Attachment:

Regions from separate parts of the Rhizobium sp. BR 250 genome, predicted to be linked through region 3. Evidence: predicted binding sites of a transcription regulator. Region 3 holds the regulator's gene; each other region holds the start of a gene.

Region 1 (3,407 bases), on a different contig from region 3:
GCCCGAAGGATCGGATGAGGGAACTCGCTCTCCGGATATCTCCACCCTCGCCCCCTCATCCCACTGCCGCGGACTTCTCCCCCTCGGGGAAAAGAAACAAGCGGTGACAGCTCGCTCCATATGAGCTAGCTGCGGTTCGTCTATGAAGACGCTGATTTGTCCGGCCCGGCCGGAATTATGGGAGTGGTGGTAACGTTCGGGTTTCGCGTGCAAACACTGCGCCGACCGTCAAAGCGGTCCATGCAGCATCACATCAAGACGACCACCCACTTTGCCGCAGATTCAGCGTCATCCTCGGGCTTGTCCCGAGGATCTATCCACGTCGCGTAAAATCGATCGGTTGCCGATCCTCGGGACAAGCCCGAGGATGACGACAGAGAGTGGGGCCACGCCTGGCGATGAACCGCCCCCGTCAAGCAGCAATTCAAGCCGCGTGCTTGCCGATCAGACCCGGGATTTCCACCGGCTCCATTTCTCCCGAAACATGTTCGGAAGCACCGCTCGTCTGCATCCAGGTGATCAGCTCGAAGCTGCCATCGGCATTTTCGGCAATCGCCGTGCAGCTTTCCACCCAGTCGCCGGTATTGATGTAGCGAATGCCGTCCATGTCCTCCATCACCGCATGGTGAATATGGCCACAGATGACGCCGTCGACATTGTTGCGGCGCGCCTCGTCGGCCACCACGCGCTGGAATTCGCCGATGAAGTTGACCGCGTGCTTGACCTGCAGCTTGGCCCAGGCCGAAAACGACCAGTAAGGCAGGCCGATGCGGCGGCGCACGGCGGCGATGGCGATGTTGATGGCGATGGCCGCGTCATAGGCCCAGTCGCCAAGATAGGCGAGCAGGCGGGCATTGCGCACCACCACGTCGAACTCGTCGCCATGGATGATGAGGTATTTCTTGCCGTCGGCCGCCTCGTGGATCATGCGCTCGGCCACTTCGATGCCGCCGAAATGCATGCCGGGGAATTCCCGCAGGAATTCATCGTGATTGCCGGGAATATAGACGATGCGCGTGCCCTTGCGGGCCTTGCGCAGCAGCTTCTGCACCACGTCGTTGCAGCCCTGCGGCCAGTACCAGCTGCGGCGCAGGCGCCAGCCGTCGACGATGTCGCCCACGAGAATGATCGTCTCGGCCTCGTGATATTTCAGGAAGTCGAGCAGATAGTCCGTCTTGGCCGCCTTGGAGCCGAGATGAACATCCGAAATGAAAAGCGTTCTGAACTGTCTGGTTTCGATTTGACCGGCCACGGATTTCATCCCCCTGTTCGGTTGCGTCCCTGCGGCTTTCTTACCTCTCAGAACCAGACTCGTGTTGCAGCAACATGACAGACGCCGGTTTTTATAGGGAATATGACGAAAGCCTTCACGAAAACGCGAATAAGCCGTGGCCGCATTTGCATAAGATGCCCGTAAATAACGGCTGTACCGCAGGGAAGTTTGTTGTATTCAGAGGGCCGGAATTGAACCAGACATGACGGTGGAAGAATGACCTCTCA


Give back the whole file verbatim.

Regions from separate parts of the Rhizobium sp. BR 250 genome, predicted to be linked through region 3. Evidence: predicted binding sites of a transcription regulator. Region 3 holds the regulator's gene; each other region holds the start of a gene.

Region 1 (3,407 bases), on a different contig from region 3:
GCCCGAAGGATCGGATGAGGGAACTCGCTCTCCGGATATCTCCACCCTCGCCCCCTCATCCCACTGCCGCGGACTTCTCCCCCTCGGGGAAAAGAAACAAGCGGTGACAGCTCGCTCCATATGAGCTAGCTGCGGTTCGTCTATGAAGACGCTGATTTGTCCGGCCCGGCCGGAATTATGGGAGTGGTGGTAACGTTCGGGTTTCGCGTGCAAACACTGCGCCGACCGTCAAAGCGGTCCATGCAGCATCACATCAAGACGACCACCCACTTTGCCGCAGATTCAGCGTCATCCTCGGGCTTGTCCCGAGGATCTATCCACGTCGCGTAAAATCGATCGGTTGCCGATCCTCGGGACAAGCCCGAGGATGACGACAGAGAGTGGGGCCACGCCTGGCGATGAACCGCCCCCGTCAAGCAGCAATTCAAGCCGCGTGCTTGCCGATCAGACCCGGGATTTCCACCGGCTCCATTTCTCCCGAAACATGTTCGGAAGCACCGCTCGTCTGCATCCAGGTGATCAGCTCGAAGCTGCCATCGGCATTTTCGGCAATCGCCGTGCAGCTTTCCACCCAGTCGCCGGTATTGATGTAGCGAATGCCGTCCATGTCCTCCATCACCGCATGGTGAATATGGCCACAGATGACGCCGTCGACATTGTTGCGGCGCGCCTCGTCGGCCACCACGCGCTGGAATTCGCCGATGAAGTTGACCGCGTGCTTGACCTGCAGCTTGGCCCAGGCCGAAAACGACCAGTAAGGCAGGCCGATGCGGCGGCGCACGGCGGCGATGGCGATGTTGATGGCGATGGCCGCGTCATAGGCCCAGTCGCCAAGATAGGCGAGCAGGCGGGCATTGCGCACCACCACGTCGAACTCGTCGCCATGGATGATGAGGTATTTCTTGCCGTCGGCCGCCTCGTGGATCATGCGCTCGGCCACTTCGATGCCGCCGAAATGCATGCCGGGGAATTCCCGCAGGAATTCATCGTGATTGCCGGGAATATAGACGATGCGCGTGCCCTTGCGGGCCTTGCGCAGCAGCTTCTGCACCACGTCGTTGCAGCCCTGCGGCCAGTACCAGCTGCGGCGCAGGCGCCAGCCGTCGACGATGTCGCCCACGAGAATGATCGTCTCGGCCTCGTGATATTTCAGGAAGTCGAGCAGATAGTCCGTCTTGGCCGCCTTGGAGCCGAGATGAACATCCGAAATGAAAAGCGTTCTGAACTGTCTGGTTTCGATTTGACCGGCCACGGATTTCATCCCCCTGTTCGGTTGCGTCCCTGCGGCTTTCTTACCTCTCAGAACCAGACTCGTGTTGCAGCAACATGACAGACGCCGGTTTTTATAGGGAATATGACGAAAGCCTTCACGAAAACGCGAATAAGCCGTGGCCGCATTTGCATAAGATGCCCGTAAATAACGGCTGTACCGCAGGGAAGTTTGTTGTATTCAGAGGGCCGGAATTGAACCAGACATGACGGTGGAAGAATGACCTCTCA